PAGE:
Sunday, February 28, 2010

Agnew: "I Think Brooklyn is Super Obnoxious."

SEAN AGNEW OF R5 Productions, a local indie music promoter, spoke on campus last week about the Philly music scene and the coverage it receives. In case you didn't catch his visit, here are a few things that he said:

- He used to see a bump in ticket sales after the alt weeklies previewed his shows. He doesn't see that bump anymore.
- He promoted more than 300 shows in 2009. "Seeing that many bands is awful," Agnew joked. "Nobody should have to do that."
- Philly has a pretty terrible radio scene except for WXPN, he said.
- Pitchfork pretty much dictates what will be the next cool band.
- The Philly music blog he reads regularly is The Deli. He also checks out Brooklyn Vegan. Sadly, both of those websites are based out of Brooklyn.

- There is no definitive music blog in Philly, Agnew said.
- "I think Brooklyn is super obnoxious," Agnew said half joking. He was referring to all the Midwest bands who uproot, move to Brooklyn and claim hipster cred. Ick.
- Philly could have Brooklyn's music reputation if there were media documenting the scene, he said.

He also gave some background on his career:
- He started promoting shows in the 1990s because there were few places where underage kids could hear live, local music cheap.
- His first venue was Stalag 13, an old warehouse they used for illegal punk shows. There was a half-pipe in the backyard and a barbecue on the roof.
- "People used to lose their mind if the show was more than $5," Agnew recalled.
- He just traveled to Asia with Diplo. In Jakarta, 3,000 kids knew every word of every Diplo song, Agnew said.
- Sometimes, the bands he books ask to crash on his apartment floor.
- Raekwon recently performed at the First Unitarian Church. He told Agnew that he needed to pray the next day because he was cursing while performing ... inside a church.


Michael Stoltzfus said...

This sounds like it was such a cool lecture, I wonder why the Philly music scene isn't kickin as hard as the Brooklyn scene I'm so bummed I couldn'tmake it because of a play I had to see for another class. Sad day but what can you do...

Keith said...

Unfortunately I could not make it either, I wish I could have this seems like it offered a great deal of insight. I just transfered to temple and I have been trying to break into the Philly music scene, but just as Agnew is saying, there are few good sources promoting.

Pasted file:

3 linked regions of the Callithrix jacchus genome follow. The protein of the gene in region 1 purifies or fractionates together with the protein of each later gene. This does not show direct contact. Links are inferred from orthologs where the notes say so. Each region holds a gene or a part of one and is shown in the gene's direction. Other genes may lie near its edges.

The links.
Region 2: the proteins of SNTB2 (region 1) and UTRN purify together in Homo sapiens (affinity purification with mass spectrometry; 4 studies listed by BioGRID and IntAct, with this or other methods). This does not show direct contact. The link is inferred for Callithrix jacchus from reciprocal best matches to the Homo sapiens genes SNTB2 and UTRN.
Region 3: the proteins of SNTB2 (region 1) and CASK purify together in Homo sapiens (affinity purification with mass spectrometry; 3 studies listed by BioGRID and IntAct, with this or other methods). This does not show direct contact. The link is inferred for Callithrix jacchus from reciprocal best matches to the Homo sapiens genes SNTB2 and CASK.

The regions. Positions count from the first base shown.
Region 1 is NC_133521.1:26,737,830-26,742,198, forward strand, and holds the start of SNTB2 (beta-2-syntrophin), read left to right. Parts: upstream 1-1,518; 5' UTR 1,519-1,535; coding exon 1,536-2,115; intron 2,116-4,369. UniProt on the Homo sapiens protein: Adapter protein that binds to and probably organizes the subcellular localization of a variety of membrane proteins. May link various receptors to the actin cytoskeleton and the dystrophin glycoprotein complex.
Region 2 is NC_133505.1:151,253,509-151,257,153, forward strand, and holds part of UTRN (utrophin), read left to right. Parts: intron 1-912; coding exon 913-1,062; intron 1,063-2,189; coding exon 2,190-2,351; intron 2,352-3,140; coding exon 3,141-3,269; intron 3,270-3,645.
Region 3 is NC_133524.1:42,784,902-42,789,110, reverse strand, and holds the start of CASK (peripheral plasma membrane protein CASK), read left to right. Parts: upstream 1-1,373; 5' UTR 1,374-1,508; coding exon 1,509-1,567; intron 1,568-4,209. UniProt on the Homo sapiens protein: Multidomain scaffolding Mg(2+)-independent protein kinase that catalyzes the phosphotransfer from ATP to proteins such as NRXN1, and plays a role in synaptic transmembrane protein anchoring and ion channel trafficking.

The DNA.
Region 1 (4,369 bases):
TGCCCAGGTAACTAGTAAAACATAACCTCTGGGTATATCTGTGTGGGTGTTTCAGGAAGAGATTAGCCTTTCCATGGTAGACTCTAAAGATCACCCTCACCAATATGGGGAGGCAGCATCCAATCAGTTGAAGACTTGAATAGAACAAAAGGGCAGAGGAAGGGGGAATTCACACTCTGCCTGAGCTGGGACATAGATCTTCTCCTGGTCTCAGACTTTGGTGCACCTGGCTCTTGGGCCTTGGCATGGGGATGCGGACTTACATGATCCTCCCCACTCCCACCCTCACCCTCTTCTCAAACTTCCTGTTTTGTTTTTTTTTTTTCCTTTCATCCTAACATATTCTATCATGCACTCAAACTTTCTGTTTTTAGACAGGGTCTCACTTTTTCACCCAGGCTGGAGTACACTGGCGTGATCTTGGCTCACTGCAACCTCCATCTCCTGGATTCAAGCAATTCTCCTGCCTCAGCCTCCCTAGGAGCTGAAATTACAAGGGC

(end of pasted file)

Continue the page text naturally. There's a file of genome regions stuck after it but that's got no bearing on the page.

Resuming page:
Peter Dalmasy said...

It was a good lecture and glad I made it up to a packed Annenberg classroom last Wednesday. I think as a whole, many students learned a lot about the ins and outs of Philly's music scene and most importantly ever-evolving concert-going crowds.

Julian Galette said...

I think the issue with the Philly scene is kind of just the same problem Philly has as a whole (in relation to its nightlife) unlike in New York where people all over the world know New York has a vibrant, well, everything, scene, Philly is kind of it's shy brother who's definitely cool (if you take the chance to get to know him)

Maybe it's for the best though, if my parents hadn't moved us from NY to Philly I'd probably be a Pitchfork worshiping hipster

Lauren Nucci said...

He sounds awesome. It's too bad there is so much music and art in Philly but never enough ways to express it. Wish i had been around for this.

Brian Okum said...

I wasn't there, but I agree with what Agnew says about Brooklyn. The cuture can only stay true to itself for so long I guess. Julian Galette is right about Philly, but I think it's a good thing it's still 'shy'.

Sarah Mabel Hough said...

I don't think the money is here. Our venues aren't that great and honestly, people just aren't playing here since NYC is so close. Same with art galleries. It's sad, but all around it's so difficult to promote in Philly. It is like NYC's little brother. We really have to kick some ass to get stuff up and going instead of going to NY to do it.